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Attending Wayman’s Lightning Youth Basketball state tournament in Oklahoma City last month was quite an experience.
Elementary aged athletes from around the state converged on the Santa Fe Family Life Center to compete for two days on three full size courts in boys and girls divisions of a program started by the Christian Basketball Youth Association (CBYA) and sponsored by Access Sports.
That’s the group also involved with the Wayman Tisdale Award given annually to the nation’s top collegiate freshman basketball player. It’s a solid program, one with good values. It honors the legacy of Tisdale, the former University of Oklahoma star, Olympian, NBA veteran, accomplished jazz musician and all-round good guy who died of cancer far too early. It “finds a way for all kids to play!” It combines a positive environment with sound teaching of the sport’s fundamentals. And it encourages a parental code of conduct that focuses on kids and their development. Thirteen Oklahoma communities – including Duncan – took part in the 2012 -13 season that features league play in the respective communities and was highlighted by the state tournament in Oklahoma City.
And, for me, it posed the question. Why don’t we host an event like that? Our Simmons Center is easily the equal of the Santa Fe complex. Our two full courts would provide a nice base location with use of the Duncan Middle School gym as a third modern facility. Eight-team brackets, four age-groups and two divisions would create the possibility of 64 teams or 640 participants in a double-elimination format.
Add a couple of coaches per team (128), parents, grandparents, brothers and sisters and you likely have a gathering easily in excess of 1,000 people.
Or a potential economic development success story. Figure an entry fee for teams and an admission price for each tournament session. Include a concession stand at the game sites. Create a commemorative T-shirt or tournament souvenirs. Suggest restaurants for pre- and post-game meals. Identify movies, museums, parks and stores as time-killing between-game adventures.
Note a growing list of motels for the youthful excitement of an overnight stay. And add the necessary gallons of gas for transportation home. I couldn’t help but think it would be a great opportunity to show off the Simmons center, to bring people to Duncan and to generate monies for the Simmons Center or an ambitious local club’s special project. Which made me think … The peak period for Abe Raizen Park is upon us. Play in the Chisholm Trail Soccer Association started Saturday and the Duncan Youth Baseball Club activity isn’t far behind. It would have been nice to have the 150 additional parking spots available in the lot just south of the soccer field, but hopefully plans are complete, softening shrubs and trees will be included and the expansion will soon occur.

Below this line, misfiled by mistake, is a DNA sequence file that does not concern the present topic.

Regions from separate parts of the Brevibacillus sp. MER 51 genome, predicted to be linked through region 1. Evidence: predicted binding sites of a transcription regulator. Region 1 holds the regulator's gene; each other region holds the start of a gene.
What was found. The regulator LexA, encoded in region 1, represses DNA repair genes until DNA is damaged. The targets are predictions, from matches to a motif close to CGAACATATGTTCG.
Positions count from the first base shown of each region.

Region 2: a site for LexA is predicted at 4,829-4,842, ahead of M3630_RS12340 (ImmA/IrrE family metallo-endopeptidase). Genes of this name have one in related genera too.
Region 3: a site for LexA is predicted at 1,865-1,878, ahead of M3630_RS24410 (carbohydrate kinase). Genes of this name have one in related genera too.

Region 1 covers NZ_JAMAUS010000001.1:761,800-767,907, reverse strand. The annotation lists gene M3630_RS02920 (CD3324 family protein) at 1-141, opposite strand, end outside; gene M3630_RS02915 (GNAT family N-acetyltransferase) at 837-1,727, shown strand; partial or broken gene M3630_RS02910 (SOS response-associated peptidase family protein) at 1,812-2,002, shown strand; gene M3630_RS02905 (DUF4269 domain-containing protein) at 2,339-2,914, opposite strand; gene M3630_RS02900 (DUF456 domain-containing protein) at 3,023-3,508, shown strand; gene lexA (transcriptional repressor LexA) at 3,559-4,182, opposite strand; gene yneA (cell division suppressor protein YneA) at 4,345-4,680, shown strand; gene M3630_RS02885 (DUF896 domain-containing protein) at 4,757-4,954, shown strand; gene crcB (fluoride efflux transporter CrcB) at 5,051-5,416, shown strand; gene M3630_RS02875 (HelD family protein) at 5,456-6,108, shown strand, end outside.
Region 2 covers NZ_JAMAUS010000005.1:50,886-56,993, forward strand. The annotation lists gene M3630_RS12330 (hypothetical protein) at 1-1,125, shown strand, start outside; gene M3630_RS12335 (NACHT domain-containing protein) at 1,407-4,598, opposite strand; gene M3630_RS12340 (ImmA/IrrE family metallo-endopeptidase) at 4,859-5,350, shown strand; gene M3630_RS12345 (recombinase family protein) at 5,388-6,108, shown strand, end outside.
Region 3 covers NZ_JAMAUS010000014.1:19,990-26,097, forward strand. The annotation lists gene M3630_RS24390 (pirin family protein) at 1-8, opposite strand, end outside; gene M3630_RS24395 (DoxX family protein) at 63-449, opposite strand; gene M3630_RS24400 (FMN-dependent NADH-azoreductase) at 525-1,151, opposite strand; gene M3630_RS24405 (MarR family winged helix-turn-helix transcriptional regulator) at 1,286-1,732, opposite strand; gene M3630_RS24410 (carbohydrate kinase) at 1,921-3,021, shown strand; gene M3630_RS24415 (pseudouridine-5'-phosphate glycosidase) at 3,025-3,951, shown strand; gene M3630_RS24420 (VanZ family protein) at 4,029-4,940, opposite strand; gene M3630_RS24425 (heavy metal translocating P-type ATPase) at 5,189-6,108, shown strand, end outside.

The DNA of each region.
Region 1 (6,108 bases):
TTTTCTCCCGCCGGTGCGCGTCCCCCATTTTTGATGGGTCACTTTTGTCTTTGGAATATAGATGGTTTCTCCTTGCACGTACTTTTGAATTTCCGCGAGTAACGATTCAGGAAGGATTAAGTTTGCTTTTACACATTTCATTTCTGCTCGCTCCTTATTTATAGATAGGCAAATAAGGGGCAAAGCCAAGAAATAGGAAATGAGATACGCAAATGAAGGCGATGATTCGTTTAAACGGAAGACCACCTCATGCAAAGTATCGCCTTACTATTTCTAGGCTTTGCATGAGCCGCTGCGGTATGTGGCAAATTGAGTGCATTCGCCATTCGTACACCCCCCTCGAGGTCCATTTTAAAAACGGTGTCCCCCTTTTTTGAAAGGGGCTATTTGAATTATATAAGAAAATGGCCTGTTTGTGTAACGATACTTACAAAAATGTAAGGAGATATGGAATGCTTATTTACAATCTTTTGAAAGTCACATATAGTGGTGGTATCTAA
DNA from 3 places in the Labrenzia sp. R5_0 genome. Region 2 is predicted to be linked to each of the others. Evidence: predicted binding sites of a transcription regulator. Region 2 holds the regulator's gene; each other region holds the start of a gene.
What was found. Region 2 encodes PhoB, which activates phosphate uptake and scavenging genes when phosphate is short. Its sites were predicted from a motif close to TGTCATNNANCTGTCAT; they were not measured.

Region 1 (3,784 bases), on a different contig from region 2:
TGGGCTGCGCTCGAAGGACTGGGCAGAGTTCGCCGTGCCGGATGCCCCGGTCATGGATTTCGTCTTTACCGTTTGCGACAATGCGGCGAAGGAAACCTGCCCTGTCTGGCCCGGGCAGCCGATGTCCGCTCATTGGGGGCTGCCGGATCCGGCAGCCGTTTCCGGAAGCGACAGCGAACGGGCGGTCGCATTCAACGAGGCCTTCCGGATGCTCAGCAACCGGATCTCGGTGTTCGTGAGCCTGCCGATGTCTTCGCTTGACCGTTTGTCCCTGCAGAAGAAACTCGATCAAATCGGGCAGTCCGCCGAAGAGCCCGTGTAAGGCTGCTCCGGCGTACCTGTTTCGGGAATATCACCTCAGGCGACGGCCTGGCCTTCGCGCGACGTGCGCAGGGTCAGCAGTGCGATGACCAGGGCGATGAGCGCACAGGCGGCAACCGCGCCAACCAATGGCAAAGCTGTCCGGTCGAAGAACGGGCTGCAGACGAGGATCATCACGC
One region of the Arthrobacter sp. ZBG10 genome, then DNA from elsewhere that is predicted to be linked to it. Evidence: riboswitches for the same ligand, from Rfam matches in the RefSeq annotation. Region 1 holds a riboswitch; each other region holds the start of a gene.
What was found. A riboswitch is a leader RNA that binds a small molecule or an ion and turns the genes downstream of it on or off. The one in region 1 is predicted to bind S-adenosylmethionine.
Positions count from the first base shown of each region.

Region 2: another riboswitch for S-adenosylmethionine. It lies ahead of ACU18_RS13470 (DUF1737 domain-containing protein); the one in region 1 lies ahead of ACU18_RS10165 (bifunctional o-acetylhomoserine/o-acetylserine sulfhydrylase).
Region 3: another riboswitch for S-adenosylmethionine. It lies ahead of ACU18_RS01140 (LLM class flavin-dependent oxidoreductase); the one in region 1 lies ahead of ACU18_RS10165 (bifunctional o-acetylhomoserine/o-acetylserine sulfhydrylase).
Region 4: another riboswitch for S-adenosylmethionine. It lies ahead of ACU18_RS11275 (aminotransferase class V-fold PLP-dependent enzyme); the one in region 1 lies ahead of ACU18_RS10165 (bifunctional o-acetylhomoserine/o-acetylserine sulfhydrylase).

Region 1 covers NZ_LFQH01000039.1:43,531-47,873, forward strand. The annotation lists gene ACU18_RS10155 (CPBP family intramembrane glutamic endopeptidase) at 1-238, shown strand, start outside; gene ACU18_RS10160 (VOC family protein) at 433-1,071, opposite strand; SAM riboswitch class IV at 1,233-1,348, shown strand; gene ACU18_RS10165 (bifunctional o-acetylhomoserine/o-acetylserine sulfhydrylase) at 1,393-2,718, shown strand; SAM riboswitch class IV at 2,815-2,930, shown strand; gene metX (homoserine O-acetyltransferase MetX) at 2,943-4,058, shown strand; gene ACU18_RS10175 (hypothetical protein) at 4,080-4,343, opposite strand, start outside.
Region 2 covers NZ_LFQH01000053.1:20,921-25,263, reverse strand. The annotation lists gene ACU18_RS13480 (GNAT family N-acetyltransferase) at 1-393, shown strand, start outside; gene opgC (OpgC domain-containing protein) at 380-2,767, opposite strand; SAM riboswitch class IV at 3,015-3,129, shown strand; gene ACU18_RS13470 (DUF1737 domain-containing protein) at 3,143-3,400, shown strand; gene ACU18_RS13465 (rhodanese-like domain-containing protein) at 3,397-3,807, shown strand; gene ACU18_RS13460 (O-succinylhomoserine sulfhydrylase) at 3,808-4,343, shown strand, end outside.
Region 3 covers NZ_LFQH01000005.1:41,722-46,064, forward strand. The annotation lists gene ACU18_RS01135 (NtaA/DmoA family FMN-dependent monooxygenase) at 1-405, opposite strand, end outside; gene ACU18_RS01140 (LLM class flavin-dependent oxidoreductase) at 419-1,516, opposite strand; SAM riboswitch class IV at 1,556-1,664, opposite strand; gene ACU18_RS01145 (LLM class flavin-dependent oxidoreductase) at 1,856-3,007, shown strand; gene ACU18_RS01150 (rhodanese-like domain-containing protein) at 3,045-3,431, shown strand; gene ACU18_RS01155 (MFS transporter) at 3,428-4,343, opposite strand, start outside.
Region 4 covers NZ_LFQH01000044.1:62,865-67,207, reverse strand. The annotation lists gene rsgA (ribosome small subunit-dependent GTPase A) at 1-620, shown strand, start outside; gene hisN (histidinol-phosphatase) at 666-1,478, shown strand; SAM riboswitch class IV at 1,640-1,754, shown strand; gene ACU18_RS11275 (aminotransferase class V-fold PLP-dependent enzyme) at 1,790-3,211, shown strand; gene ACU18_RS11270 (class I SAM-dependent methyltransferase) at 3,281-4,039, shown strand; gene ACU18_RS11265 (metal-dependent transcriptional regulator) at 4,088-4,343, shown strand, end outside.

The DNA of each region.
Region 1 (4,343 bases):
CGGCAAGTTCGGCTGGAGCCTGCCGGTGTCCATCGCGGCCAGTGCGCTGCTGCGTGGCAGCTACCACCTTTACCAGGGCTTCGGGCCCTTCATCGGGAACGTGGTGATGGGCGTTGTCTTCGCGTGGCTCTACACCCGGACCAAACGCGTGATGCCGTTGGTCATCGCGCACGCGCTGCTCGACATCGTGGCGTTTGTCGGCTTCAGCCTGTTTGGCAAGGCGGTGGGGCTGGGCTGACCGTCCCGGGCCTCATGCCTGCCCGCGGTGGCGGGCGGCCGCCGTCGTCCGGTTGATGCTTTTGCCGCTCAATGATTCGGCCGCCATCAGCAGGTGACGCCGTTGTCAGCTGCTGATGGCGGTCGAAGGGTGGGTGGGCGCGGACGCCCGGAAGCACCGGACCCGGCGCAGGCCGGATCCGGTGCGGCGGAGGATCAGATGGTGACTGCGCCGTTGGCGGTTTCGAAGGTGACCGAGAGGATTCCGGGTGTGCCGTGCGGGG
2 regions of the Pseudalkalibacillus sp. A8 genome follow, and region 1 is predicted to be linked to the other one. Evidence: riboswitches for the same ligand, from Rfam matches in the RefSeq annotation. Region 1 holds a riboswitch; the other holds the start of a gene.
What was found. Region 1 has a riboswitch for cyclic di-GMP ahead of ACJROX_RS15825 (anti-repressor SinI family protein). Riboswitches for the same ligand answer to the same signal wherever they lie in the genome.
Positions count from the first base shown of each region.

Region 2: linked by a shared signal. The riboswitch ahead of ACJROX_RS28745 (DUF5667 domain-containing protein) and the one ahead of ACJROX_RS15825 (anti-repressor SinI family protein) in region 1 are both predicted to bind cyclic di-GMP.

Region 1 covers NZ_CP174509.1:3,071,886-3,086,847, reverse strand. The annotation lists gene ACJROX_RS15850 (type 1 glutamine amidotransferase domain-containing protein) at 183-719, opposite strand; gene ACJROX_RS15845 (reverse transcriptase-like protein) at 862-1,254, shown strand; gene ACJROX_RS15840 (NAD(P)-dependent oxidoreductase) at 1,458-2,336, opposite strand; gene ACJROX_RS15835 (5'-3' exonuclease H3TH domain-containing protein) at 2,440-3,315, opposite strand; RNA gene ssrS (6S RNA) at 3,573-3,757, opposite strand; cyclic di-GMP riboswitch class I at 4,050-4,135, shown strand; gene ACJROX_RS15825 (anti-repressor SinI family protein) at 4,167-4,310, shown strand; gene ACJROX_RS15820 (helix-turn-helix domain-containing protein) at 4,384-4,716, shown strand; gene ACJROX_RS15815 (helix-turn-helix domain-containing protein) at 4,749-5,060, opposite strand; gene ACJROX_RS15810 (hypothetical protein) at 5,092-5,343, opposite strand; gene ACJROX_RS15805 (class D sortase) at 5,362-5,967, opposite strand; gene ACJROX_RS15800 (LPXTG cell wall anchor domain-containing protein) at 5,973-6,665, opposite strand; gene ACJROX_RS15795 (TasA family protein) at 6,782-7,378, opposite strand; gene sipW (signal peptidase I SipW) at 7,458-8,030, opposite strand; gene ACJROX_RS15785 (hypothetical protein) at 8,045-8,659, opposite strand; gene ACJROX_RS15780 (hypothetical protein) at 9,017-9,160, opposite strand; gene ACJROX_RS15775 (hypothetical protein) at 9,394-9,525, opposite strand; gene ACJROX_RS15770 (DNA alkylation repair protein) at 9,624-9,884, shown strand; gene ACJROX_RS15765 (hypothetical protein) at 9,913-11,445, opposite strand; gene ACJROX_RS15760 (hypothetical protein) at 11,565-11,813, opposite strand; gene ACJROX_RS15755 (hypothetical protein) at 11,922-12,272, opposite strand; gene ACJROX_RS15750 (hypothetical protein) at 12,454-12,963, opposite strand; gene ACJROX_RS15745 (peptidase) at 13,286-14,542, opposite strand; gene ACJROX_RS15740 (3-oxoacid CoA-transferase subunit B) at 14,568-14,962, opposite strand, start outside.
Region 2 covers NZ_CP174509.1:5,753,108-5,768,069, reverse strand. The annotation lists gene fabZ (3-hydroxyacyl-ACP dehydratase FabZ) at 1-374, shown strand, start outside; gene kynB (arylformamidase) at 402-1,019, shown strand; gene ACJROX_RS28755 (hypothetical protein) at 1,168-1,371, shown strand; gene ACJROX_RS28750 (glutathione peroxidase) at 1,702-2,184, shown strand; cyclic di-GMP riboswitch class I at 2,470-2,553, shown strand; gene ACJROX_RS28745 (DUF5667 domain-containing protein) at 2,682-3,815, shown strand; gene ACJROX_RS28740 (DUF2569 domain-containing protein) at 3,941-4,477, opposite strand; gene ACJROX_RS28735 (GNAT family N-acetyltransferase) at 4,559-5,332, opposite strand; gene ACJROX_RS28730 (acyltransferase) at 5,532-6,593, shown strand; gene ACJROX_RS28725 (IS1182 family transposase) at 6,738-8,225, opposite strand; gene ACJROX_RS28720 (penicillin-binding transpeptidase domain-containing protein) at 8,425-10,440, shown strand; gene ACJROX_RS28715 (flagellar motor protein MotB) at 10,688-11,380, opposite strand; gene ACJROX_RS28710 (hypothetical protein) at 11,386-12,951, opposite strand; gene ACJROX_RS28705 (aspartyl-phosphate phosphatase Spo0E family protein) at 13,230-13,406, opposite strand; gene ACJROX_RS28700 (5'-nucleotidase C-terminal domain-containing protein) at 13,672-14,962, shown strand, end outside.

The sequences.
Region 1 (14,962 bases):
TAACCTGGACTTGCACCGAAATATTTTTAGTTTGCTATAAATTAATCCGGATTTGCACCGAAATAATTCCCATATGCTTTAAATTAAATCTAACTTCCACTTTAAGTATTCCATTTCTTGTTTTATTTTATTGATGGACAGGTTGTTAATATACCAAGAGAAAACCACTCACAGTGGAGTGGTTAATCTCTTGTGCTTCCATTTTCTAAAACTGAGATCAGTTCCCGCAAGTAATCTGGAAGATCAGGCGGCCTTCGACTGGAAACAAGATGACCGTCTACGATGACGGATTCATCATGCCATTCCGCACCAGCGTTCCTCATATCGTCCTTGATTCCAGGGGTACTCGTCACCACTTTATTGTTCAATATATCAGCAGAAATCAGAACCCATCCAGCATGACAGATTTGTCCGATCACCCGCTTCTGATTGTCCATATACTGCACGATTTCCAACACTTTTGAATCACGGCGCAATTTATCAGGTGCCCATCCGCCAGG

Never doubt the blessing Abe Raizen Park has been for our youngsters since 1984 or the appreciation owed our city for maintaining it, but remember, too, the aging process is difficult for so active an area. Modernizing the park, upgrading concession and restroom facilities, improving the grass cover, adding useful ancillary features like batting cages and covered shelters, updating the signage, reducing the reliance on parental workdays, repairing and relocating scoreboards, adjusting seating areas, installing a huge American flag and adding foliage to create a true park-like setting are improvements that would add a distinct freshness. Let’s hope priorities can shift into that direction. Which made me think … Is it time to revisit the past? Decades ago, a city-run community services department oversaw all activities linked to youth and adult recreation programs.
The department not only coordinated development and maintenances of all facilities and grounds, but also handled what is now association or league responsibilities, including things like assignment of players, fees, equipment and its equitable distribution, coordination of facility use, scheduling, coaches’ and coaching clinics, instruction, sportsmanship, safety, grievances and codes of ethics for participants and parents. It had final say in all matters, striving for best-possible programs and ensuring uniformity and consistency. It worked well, ultimately falling victim, as I recall, to a tight budget and declining revenues. That philosophy creates today’s final question … Aren’t communities better served by a management plan that identifies community necessities, needs and goals and seeks to fund them rather than one that suggests spending all monies until we run out? The good news here is we have good people and good thinkers in key places, but an occasional nudge or a few questions might turn good into great.
And wouldn’t that be nice?
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